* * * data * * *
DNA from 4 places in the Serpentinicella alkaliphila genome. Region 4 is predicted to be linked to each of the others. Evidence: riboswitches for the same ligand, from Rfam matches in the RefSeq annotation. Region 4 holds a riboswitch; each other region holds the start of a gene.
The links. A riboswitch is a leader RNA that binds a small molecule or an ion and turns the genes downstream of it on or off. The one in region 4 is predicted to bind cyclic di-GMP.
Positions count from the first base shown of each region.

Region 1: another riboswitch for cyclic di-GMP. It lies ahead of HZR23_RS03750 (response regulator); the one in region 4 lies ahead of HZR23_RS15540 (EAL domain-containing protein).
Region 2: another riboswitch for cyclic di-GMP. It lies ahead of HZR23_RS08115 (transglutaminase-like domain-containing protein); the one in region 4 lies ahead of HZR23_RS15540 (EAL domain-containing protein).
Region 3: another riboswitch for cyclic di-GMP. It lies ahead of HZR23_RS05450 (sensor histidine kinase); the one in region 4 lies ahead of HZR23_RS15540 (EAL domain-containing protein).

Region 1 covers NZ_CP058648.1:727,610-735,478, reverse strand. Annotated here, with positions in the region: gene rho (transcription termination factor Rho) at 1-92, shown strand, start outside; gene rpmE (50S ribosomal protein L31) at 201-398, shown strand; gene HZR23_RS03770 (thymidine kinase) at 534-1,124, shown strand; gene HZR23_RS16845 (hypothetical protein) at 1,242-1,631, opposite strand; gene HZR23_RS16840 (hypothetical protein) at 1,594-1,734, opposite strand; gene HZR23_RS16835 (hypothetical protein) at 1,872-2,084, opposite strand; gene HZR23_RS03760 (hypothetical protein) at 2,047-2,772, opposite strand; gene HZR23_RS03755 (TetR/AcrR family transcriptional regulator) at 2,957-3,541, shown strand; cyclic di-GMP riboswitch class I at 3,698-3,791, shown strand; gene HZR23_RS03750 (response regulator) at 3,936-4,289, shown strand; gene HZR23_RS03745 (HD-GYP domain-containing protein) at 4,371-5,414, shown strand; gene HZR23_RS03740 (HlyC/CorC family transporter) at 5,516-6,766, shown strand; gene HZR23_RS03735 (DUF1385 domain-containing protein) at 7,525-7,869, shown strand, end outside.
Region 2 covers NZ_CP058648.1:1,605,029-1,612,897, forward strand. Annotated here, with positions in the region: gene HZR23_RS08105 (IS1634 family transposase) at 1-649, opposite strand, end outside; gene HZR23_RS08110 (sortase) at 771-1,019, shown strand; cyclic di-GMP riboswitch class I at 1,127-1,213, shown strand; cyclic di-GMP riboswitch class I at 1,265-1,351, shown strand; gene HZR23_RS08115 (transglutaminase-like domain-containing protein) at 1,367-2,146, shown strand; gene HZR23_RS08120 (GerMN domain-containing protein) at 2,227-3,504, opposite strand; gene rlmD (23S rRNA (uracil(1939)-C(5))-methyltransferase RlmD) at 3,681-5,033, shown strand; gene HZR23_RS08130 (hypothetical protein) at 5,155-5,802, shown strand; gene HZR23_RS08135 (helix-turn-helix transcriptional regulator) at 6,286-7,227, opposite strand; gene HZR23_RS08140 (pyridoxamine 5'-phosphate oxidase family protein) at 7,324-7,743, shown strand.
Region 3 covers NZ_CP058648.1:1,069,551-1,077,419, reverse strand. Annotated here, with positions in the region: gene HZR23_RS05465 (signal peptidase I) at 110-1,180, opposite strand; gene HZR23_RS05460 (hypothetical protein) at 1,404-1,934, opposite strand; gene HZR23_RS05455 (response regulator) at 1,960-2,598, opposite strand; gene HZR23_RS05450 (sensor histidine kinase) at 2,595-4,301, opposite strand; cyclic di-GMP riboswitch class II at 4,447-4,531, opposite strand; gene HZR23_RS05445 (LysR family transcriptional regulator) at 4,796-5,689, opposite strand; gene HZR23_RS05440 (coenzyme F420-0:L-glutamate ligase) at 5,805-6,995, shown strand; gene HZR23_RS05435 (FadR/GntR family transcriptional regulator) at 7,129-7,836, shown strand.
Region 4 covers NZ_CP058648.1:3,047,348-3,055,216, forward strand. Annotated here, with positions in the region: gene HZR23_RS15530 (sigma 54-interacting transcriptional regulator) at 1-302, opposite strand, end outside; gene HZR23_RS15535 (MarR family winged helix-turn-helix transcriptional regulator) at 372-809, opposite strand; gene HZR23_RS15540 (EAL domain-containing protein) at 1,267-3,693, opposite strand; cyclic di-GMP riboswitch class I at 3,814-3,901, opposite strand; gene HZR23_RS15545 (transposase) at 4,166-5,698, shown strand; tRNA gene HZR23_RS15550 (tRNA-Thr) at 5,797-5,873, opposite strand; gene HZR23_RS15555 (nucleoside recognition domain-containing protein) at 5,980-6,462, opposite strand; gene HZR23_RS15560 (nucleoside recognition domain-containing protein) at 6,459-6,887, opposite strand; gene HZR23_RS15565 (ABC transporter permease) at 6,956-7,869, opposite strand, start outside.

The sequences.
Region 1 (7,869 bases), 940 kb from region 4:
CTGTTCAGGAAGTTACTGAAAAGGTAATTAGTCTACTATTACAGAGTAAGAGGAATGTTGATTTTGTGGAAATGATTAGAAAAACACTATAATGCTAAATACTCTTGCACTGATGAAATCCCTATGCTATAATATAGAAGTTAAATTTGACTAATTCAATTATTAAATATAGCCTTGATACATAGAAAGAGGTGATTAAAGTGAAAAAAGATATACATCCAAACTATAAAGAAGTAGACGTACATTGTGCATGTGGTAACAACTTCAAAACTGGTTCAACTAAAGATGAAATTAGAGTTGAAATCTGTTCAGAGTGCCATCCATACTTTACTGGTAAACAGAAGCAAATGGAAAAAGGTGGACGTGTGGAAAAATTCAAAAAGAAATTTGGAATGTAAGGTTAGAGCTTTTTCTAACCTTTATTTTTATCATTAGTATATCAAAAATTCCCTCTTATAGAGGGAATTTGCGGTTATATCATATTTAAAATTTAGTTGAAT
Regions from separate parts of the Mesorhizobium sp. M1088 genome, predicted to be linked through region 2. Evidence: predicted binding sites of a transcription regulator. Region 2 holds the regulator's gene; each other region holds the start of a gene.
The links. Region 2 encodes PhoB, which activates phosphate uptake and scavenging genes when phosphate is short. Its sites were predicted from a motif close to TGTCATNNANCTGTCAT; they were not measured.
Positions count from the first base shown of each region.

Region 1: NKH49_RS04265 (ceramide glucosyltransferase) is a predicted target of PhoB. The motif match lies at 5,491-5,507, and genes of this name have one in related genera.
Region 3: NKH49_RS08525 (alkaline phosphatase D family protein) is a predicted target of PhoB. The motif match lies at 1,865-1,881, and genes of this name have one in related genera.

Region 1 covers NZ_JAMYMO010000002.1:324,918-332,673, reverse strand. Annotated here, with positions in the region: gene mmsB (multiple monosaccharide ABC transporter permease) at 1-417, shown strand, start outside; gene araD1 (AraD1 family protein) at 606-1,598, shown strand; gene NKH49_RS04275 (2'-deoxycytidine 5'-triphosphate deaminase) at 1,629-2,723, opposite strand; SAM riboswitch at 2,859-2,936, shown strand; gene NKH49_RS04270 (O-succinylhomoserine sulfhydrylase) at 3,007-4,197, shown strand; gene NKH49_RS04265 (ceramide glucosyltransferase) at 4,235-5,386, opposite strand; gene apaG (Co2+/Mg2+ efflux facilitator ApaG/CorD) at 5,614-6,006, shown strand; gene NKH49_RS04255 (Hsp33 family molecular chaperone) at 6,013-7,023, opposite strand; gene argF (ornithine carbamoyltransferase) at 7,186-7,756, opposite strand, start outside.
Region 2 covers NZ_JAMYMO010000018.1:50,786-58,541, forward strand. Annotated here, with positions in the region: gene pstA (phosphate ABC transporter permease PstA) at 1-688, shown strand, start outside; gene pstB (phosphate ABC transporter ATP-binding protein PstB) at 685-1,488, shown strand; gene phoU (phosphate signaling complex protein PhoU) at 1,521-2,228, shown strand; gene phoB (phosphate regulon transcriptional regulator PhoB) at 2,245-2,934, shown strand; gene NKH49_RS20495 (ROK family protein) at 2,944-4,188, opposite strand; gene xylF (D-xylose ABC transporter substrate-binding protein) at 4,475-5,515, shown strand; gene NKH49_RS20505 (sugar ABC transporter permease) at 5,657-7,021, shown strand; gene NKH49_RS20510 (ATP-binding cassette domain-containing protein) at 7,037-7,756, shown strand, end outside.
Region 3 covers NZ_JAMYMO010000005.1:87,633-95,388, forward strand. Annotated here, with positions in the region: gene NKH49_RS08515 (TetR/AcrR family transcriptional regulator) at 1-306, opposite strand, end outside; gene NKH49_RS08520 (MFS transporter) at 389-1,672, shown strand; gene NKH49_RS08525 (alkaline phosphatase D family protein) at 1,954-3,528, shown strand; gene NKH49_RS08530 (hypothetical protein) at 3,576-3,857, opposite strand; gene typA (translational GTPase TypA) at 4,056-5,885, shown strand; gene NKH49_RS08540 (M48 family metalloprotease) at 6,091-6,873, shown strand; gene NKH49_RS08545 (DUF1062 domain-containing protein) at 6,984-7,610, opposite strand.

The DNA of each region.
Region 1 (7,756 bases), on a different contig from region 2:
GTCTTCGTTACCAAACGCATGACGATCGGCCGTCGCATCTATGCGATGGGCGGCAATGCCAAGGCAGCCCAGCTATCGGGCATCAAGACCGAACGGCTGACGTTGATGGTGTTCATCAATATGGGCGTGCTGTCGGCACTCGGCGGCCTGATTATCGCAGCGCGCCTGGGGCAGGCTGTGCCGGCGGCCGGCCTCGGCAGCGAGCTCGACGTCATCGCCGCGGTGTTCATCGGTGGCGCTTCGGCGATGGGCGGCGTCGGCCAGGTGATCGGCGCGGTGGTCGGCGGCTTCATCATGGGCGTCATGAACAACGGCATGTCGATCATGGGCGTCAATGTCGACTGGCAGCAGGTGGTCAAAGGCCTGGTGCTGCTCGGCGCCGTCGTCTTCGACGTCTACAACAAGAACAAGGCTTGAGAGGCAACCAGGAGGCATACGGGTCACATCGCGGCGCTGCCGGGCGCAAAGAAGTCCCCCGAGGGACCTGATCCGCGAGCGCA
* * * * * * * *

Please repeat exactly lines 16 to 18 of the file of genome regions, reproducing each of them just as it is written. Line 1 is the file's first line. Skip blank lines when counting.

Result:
Positions count from the first base shown of each region.

Region 1: NKH49_RS04265 (ceramide glucosyltransferase) is a predicted target of PhoB. The motif match lies at 5,491-5,507, and genes of this name have one in related genera.
Region 3: NKH49_RS08525 (alkaline phosphatase D family protein) is a predicted target of PhoB. The motif match lies at 1,865-1,881, and genes of this name have one in related genera.